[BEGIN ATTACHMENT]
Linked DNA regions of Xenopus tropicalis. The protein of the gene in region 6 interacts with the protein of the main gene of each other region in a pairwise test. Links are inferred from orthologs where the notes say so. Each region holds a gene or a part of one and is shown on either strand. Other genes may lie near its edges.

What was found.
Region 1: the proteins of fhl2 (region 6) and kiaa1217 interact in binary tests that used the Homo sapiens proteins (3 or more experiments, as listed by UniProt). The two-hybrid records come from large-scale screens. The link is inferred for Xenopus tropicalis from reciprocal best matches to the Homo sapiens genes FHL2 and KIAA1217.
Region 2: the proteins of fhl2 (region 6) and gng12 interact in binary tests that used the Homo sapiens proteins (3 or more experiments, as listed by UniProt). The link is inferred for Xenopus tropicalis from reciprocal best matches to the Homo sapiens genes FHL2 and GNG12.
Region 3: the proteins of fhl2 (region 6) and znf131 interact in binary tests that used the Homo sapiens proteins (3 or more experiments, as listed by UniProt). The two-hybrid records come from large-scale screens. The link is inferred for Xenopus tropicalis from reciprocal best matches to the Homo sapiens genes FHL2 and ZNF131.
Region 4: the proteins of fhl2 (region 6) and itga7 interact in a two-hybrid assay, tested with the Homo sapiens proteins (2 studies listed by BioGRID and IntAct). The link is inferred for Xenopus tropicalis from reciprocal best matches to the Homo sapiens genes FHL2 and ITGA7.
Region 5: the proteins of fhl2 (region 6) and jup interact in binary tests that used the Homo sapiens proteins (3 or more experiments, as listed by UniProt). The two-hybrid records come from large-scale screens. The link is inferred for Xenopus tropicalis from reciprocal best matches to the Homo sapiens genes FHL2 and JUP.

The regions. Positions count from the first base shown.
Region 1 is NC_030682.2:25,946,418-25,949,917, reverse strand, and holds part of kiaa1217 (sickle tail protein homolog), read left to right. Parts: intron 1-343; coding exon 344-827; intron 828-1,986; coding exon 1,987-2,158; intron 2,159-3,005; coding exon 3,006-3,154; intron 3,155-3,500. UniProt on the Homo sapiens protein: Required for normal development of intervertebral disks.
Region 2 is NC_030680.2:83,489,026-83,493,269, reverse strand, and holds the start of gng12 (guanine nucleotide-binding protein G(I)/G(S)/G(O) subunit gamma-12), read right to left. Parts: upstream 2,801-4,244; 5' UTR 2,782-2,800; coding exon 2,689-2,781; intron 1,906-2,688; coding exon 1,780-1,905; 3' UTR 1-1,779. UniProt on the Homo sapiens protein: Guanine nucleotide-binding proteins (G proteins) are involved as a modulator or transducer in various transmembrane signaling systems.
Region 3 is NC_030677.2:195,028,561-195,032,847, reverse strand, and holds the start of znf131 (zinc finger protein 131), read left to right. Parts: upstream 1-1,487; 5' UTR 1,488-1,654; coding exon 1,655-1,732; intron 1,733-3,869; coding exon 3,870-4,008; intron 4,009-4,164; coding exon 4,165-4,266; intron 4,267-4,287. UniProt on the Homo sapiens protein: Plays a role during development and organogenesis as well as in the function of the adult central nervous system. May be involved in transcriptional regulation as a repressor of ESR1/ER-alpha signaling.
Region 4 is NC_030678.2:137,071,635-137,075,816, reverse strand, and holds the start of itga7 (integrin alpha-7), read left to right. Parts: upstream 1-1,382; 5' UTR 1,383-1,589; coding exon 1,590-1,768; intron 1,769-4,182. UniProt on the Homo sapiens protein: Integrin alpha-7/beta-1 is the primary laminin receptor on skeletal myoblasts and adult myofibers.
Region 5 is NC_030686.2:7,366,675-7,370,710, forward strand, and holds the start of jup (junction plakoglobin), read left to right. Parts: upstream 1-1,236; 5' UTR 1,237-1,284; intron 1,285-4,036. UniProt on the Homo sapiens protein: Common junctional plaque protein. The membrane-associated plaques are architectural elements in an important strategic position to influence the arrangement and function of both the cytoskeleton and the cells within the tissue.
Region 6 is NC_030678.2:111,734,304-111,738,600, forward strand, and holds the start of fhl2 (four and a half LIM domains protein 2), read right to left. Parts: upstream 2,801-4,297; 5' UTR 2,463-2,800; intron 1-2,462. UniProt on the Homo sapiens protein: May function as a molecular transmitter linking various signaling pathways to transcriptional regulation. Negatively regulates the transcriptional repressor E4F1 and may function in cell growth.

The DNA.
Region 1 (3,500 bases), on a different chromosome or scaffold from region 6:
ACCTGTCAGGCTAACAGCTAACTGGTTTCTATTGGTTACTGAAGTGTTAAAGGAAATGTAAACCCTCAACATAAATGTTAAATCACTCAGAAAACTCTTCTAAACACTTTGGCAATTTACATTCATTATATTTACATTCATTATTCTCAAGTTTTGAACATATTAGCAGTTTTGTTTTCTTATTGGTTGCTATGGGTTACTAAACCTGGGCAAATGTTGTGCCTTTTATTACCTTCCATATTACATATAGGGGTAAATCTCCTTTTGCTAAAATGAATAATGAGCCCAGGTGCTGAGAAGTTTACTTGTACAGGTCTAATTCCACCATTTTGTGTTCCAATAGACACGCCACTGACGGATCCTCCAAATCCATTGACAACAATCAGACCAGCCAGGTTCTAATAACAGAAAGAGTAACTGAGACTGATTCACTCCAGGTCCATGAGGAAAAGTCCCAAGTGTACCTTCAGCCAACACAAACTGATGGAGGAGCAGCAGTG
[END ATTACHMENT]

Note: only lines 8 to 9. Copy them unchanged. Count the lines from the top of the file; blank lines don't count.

The regions. Positions count from the first base shown.
Region 1 is NC_030682.2:25,946,418-25,949,917, reverse strand, and holds part of kiaa1217 (sickle tail protein homolog), read left to right. Parts: intron 1-343; coding exon 344-827; intron 828-1,986; coding exon 1,987-2,158; intron 2,159-3,005; coding exon 3,006-3,154; intron 3,155-3,500. UniProt on the Homo sapiens protein: Required for normal development of intervertebral disks.